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Letter from Gordon Kimbrough
to Edna May

The following excerpts are from a letter dated 1963 found in the papers of William Walker May (1908-1983). The person being addressed by letter writer Gordon Kimbrough is Edna May, daughter of Dr. Julius Pinckney May and Dora Butler May of Aspen Hill. Edna was William May's half-sister. The letter includes references to Gordon and Edna's relatives and classmates in turn of the century Aspen Hill as well as an account of a local murder.


Now if you don't mind I will give you a bit of historical data. Some you may recall, but some I am sure that you will not.

My mother was the daughter of John I. Butler and Edith Biles Butler, and she had five brothers and two sisters. Uncle William Butler was married to Aunt Rabe, whose maiden name was Beasley. Aunt Tenny was married to Tom Browning, and they were the parents of Gladys Young and Edith Hunter and five other girls.

My mother's first husband was Joe Browning. This made Earl and Daisy Browning double first cousins of Uncle Tom and Aunt Tenny's seven girls.

My father's first wife was Susan Howard, the sister of Bill Howard, John David Howard, and Pete Howard who was the husband of Mother's sister, Fay Butler Howard. They lived near Cedar Grove.

Mother and Father were living at the old Butler place, just across the road from where your grandfather Butler lived[Dr, Jerome Pillow Butler].Your Uncle John and Wessie were living there when I last saw them. I was born there Nov. 19, 1885, with your grandfather officiating.

Two years later on the very same day of the month of November, your Uncle George came across the road with his magic bag and left Carley.

Then my grandmother died, and the place was sold to Uncle Tom Browning, and we moved to a cottage on the lot where Iva Simpson lives in a two story house built by her father Will Butler when he married Iva Butler, daughter of Uncle William and Aunt Rabe.

When I was four years and two months old, your Uncle Todd, while cleaning out his office, came across an extra baby and asked his father and brother what to do with it. Your grandfather said, "Oh, put it in your bag and take it up to Kimbrough's." So he did just that, and there was Arlene. You can believe it or not, but that's the story they handed me. I was young, but I remember the affair very well. Seems like your grandfather and his sons had some kind of grudge against the Kimbroughs because every time they had a baby left over, they took it to the Kimbroughs!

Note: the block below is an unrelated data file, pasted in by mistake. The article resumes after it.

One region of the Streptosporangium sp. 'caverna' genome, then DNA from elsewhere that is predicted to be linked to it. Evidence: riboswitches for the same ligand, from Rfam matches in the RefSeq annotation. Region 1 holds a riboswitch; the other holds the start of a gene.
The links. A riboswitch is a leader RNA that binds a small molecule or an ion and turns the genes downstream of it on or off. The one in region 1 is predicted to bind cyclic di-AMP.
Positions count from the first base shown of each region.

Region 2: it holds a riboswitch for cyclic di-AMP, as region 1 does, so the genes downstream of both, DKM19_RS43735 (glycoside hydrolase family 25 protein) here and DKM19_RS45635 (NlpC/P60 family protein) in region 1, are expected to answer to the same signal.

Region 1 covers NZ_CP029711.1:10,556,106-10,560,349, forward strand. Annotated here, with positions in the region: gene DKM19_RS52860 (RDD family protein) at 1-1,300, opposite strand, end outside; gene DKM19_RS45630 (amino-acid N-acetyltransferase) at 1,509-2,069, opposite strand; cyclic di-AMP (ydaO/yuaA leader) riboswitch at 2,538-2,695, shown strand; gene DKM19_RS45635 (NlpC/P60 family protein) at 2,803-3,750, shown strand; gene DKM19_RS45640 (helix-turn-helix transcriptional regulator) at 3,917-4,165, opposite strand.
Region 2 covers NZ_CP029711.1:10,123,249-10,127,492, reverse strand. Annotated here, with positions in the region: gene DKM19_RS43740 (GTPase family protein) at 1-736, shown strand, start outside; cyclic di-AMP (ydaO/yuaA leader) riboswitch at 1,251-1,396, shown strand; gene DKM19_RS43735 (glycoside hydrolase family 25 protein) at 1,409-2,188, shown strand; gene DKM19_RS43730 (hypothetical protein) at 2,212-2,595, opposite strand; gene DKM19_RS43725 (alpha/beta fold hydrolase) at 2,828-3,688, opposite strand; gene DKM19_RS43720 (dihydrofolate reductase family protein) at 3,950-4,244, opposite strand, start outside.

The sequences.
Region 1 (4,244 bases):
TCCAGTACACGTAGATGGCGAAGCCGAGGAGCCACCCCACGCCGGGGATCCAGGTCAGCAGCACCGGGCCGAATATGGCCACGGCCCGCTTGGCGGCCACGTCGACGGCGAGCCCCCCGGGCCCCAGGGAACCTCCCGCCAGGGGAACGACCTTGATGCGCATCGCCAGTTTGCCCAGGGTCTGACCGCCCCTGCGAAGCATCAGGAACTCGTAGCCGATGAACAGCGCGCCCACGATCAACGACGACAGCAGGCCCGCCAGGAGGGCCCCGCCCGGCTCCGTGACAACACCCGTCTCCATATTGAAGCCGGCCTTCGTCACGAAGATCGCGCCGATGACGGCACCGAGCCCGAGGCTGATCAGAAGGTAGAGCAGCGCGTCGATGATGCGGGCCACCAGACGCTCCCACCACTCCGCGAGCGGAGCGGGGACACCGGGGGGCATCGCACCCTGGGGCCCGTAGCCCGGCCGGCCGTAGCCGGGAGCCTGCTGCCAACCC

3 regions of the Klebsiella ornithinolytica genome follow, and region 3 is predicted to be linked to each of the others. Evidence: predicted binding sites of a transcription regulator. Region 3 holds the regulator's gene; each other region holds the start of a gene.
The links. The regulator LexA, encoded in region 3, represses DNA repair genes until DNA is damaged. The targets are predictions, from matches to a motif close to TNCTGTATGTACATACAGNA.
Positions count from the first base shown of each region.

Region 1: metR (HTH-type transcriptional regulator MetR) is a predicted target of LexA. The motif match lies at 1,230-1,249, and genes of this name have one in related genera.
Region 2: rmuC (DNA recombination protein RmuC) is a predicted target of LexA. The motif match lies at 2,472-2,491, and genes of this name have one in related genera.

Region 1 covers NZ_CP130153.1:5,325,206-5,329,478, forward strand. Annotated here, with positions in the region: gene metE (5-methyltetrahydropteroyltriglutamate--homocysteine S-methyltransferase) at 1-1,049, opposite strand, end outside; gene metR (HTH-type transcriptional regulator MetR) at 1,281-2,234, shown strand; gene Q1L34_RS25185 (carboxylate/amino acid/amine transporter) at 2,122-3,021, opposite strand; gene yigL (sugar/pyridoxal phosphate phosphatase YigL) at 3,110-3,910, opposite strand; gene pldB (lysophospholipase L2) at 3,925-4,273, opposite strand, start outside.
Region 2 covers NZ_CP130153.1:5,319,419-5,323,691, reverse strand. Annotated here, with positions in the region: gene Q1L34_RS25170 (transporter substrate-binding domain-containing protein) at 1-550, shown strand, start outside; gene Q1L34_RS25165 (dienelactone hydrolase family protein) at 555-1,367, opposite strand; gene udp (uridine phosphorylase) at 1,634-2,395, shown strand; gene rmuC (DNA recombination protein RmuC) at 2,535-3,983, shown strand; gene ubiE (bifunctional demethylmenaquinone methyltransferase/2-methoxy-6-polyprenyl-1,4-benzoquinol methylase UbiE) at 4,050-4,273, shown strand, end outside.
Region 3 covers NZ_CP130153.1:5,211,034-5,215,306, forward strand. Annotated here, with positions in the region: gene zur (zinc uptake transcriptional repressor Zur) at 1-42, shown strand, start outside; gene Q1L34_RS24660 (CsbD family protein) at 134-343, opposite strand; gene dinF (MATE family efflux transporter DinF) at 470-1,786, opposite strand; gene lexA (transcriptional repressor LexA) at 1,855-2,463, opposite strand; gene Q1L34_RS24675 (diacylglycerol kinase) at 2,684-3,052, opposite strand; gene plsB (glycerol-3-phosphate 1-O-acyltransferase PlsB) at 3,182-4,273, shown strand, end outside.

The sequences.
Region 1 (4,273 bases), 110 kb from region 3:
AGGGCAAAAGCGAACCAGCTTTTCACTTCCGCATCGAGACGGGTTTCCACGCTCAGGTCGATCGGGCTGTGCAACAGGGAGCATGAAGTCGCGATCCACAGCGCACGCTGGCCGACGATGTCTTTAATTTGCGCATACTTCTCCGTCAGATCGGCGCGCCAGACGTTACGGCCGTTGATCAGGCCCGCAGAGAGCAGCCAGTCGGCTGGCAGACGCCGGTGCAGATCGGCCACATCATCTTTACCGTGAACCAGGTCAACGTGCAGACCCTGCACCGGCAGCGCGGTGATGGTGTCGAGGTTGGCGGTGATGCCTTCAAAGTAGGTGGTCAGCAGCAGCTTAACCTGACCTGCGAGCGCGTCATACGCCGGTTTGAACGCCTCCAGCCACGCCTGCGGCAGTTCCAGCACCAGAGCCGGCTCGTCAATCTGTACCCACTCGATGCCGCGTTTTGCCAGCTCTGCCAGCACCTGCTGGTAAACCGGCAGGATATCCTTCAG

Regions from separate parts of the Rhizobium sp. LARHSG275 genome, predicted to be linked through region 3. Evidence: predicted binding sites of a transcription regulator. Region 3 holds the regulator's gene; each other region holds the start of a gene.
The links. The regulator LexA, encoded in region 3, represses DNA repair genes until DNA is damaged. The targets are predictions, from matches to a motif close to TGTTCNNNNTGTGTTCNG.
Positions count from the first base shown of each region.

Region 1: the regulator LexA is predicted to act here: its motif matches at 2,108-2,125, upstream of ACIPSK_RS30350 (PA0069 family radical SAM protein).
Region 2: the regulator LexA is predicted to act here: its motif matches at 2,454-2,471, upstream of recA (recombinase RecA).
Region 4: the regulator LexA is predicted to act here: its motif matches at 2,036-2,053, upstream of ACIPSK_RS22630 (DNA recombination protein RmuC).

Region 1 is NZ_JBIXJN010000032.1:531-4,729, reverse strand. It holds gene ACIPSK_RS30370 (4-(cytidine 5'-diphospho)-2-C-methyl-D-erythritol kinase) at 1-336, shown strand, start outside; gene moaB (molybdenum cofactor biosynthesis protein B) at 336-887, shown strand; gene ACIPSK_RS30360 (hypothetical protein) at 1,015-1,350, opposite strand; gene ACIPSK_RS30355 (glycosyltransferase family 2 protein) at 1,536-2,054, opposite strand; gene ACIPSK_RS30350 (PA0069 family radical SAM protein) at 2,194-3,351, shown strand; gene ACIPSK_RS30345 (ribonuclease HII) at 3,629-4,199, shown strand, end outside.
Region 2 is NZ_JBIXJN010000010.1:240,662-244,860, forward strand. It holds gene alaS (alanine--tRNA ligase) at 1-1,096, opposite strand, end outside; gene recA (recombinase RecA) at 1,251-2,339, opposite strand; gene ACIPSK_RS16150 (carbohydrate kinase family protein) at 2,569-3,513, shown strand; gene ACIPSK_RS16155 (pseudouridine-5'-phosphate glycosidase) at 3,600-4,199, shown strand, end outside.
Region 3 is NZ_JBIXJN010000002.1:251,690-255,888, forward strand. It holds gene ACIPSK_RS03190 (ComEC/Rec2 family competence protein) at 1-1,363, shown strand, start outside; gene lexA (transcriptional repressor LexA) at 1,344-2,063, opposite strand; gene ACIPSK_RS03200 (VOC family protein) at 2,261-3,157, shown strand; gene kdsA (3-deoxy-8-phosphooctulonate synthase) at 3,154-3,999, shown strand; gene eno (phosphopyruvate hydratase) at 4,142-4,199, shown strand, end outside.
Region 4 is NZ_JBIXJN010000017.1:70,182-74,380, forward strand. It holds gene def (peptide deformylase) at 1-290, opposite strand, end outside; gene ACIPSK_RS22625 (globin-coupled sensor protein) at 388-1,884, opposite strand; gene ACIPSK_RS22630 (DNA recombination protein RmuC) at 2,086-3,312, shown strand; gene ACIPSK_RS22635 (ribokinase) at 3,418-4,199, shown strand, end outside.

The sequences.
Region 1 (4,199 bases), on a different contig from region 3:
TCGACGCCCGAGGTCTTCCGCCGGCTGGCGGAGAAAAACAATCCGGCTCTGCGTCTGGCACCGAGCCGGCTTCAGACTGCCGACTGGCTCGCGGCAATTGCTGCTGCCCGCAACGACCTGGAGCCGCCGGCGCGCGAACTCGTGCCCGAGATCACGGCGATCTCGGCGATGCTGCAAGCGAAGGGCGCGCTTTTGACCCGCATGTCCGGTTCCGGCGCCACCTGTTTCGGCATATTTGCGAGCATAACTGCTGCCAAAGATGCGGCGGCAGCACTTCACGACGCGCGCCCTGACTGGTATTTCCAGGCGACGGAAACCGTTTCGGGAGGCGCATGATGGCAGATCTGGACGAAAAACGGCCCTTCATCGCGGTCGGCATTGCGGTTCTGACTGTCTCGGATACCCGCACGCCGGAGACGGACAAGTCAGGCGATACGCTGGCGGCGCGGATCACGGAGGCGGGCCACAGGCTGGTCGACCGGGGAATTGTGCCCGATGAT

Your father [Dr. Julius Pinckney May] has certainly packed a lot of 'em around in his bag. I can see him now astride Old Simon, the gray horse, sometimes just jogging along and other times being tickled with the spur, Old Simon going in high. Maybe to beat the stork or some other emergency. He was noted for his treatment of typhoid fever which was rampant in those days. Your father-not Simon.

...When I started to school in 1891, Lula King, Eunice Ragsdale, Minnie Hazlewood, Daisy Beasley, Daisy Browning-my half-sister-Helen Anthony, Pearl Dunnivant, Sammie Abernathy, and Ann Eubanks were among the older girls at school at that time. Overlooked Dady Rivers and Bett Butler.

Prof Roy Collins was the teacher, and his son Clifford, who is now a pharmacist at Reeves Drug in Pulaski, and I started to school at the same time. In 1960 when we were over there, we talked with Clifford and laughed when I told him about his father giving Julius [Edna's brother Julius Pinckney May, Jr.] and myself a switching when he caught us throwing balls of paper across the room at each other during "office hours."

When I started to school, among the young men attending were: Logan and Fred Beasley, John and Mark Anthony, Marvin Dunnivant, Robin Abernathy-Peck came along later-your brothers Elmo and Roy [May], Jerry and Gray Ragsdale, Charley Petty-son of John and Grace Petty (the other Pettys came later), Oliver King, Ezra Fudge, Ike Tarpley and Harry Nelson. They were all older than myself. And later came a host of others too numerous to mention.